Action Pack

We have already considered how models (the 'M' in MVC) are supported by the Ruby ActiveRecord module in Rails.

Views and controllers in Rails are supported by Action Pack, which consists of three Ruby modules: ActionDispatch, ActionController and ActionView.

Controllers are the heart of a Rails application – when a user connects to your Rails application, they do it by asking the application to execute a controller action.

How does Rails determine the controller action it will execute?

Dispatcher

When an HTTP request is made to a Rails application, the ActionDispatch module is used to map that request to a particular controller action.

Requests are mapped to controller actions via the routes defined in ./config/routes.rb file. We already seen that you can view the routes defined in your application by executing:

$ rake routes

To connect a request to a controller action, you add a route to ./config/routes.rb. Examples of the various ways you can do this are provided as comments in that file.

Dispatcher-Routes

Ex. Adding the following to ./config/routes.rb:

get ’products/:id’ => ’catalog#view’

will map a GET request that uses the URL:

http://localhost:3000/products/10
to the view method in the CatalogContoller class, assigning the value 10 to the params[:id] hash that will be made available to all methods in that class.

This doesn’t look like the syntax used by the scaffold generator to create the routes for our posts and comments:

resources :posts
resources :comments

RESTful Controllers

By default, Rails controllers are RESTful and therefore use resource routing.

REST stands for Representational State Transfer.

The fundamental philosophy behind REST is that clients should communicate with servers through stateless connections, where:

  • – Long term state is kept on the server side by maintaining a set of identifiable resources, posts and comments in our case.
  • – The client can access these resources (perform CRUD operations on them) through a highly limited but uniform interface (a set of URLs in our case).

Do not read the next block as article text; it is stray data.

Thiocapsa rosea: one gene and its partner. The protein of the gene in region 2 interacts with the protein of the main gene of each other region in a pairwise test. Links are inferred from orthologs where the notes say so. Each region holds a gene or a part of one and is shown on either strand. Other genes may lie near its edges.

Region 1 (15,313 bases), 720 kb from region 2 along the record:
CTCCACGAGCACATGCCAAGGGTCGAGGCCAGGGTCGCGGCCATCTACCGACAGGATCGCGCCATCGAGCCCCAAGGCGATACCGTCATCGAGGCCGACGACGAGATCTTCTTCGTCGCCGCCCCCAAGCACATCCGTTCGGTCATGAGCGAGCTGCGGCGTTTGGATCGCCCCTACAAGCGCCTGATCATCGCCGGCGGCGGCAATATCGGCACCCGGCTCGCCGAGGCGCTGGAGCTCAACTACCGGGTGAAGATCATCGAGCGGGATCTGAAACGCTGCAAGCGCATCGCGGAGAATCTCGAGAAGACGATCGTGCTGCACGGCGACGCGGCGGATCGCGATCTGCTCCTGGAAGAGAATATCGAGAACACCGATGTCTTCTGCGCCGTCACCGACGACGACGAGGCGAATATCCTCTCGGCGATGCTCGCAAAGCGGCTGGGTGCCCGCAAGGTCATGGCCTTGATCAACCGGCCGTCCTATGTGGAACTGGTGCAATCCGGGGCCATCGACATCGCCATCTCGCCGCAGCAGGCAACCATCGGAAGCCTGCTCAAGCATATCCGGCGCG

• – Computation proceeds by identifying the resource and the CRUD operation you’d like to perform on it.

A REST-based web application can be contrasted to a RPC-based web application.

  • – In RPC-based applications, clients send requests to servers, asking them to execute a specified procedure (available on the server) using the supplied parameters. The server must advertise the services it offers. SOAP is a protocol, developed by Microsoft, that supports this approach.
  • – REST assumes a simple set of verbs (controller actions/methods) that can operate over a rich set of nouns (resources).
  • – RPC allows for arbitrary complexity on the server side.

The constraints imposed by REST can lead to web applications that easier-to-write and maintain. Rather than implementing remotely accessible services, a simple interface for performing CRUD operations on resources is provided.

The Programmable Web, which treats the WWW as a vast collection of addressable resources, is greatly facilitated by REST.

Resourceful Routes

The statement in ./config/routes.rb:

resources :posts
produces seven different routes in your application, all mapping to methods in the PostsController class:

HTTP VerbPathMethodPurpose
GET/postsindexdispaly all posts
GET/posts/new newreturn form for creating a post
POST/postscreatecreate a new post
GET/posts/:idshowdisplay a specific post
GET/posts/:id/editeditreturn form for editing a post
PATCH/PUT/posts/:idupdateupdate a specific post
DELETE/posts/:iddestroydelete a specific post